Dr. Xerras and Dr. Joyner
Finding New Opportunities as a Kraft Fellow
For his part, Dr. Joyner saw the Kraft Fellowship as an opportunity to learn how to take his medical training and desire to be of service and bring about change that impacted more than just his individual patients. Now, almost a full year into the program, he is doing just that.
In addition to continuing to see patients at MGH Chelsea, Dr. Joyner is taking classes in cost accounting, health care management and statistics as part of the Masters of Public Health degree that he is pursuing at the Harvard School of Public Health, an option that the Kraft Fellowship offers for participants who have not earned this advanced degree already.
He is also working closely with Kraft Practitioner Dr. Joanna D'Afflitti, an internist at MGH Chelsea, to integrate screening, brief intervention and referral to treatment for substance abuse and depression into the health center's adult primary care services. The pair decided to take on this challenge as the goal of the "community health project" that is required by both Kraft Center programs. The hope, explained Dr. Joyner, is that the endeavor will ultimately be a first step towards creating a larger community partnership to tackle the issue of substance abuse – the number one problem identified during a recent Chelsea community assessment.
So far, Dr. Joyner said that he has especially enjoyed the camaraderie that has sprung up among the Kraft Fellows and the Kraft Practitioners and the peer learning that takes place between them at monthly and weekly Kraft Center events.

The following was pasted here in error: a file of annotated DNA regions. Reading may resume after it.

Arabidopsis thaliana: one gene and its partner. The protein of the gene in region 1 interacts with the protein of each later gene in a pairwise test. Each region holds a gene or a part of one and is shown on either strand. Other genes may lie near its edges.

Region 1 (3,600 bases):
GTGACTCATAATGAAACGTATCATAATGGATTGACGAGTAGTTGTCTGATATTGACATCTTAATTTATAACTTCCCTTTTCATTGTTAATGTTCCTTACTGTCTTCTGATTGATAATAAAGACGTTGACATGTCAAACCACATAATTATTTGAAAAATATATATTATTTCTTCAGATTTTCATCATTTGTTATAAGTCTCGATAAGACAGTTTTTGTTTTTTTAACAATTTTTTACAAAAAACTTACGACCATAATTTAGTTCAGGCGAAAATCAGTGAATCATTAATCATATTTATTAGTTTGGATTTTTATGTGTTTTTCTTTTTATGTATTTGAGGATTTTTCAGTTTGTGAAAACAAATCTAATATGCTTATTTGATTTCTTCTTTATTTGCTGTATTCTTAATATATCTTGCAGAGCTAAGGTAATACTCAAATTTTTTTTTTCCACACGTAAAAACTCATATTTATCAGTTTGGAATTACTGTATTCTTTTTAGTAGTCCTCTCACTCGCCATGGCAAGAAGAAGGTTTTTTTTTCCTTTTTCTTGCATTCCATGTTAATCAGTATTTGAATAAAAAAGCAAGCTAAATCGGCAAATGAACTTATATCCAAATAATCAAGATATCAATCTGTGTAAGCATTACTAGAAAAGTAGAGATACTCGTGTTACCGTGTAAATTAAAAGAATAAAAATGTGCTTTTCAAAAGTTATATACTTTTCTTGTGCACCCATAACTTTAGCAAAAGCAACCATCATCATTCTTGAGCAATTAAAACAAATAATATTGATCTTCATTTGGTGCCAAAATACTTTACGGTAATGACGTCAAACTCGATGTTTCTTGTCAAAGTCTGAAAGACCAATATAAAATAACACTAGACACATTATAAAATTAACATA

Becoming a “Quadruple Threat”
Yet, his mentor Dr. Xerras, who has watched Dr. Joyner grow from his first days as an intern, has been most excited to see the Kraft Fellowship help his young protégé begin to take his passion for health care and community health to the next level.
Dr. Xerras said that he views Dr. Joyner as having the capacity to become a leader not only in community health, but also in the research, education and clinical domains. He noted with a grin, "He will be a 'quadruple threat,' and I consider my job at risk!"
Right now, Dr. Joyner himself sees his path post-Kraft Fellowship as still being relatively wide open.
He knows that he wants clinical practice with patients from vulnerable backgrounds to remain at the center of his career, and he envisions himself also working to address their problems on a larger scale, perhaps through administrative or advocacy efforts or some combination of these two approaches.
In the meantime, he is looking to those around him who, like Dr. Xerras, have already forged careers that have enabled them to have a meaningful impact on the lives of others, as guides to the road ahead.
Reflecting on his role models, Dr. Joyner said, "I think to myself: 'This is the kind of doctor – the kind of person – I would like to be.'"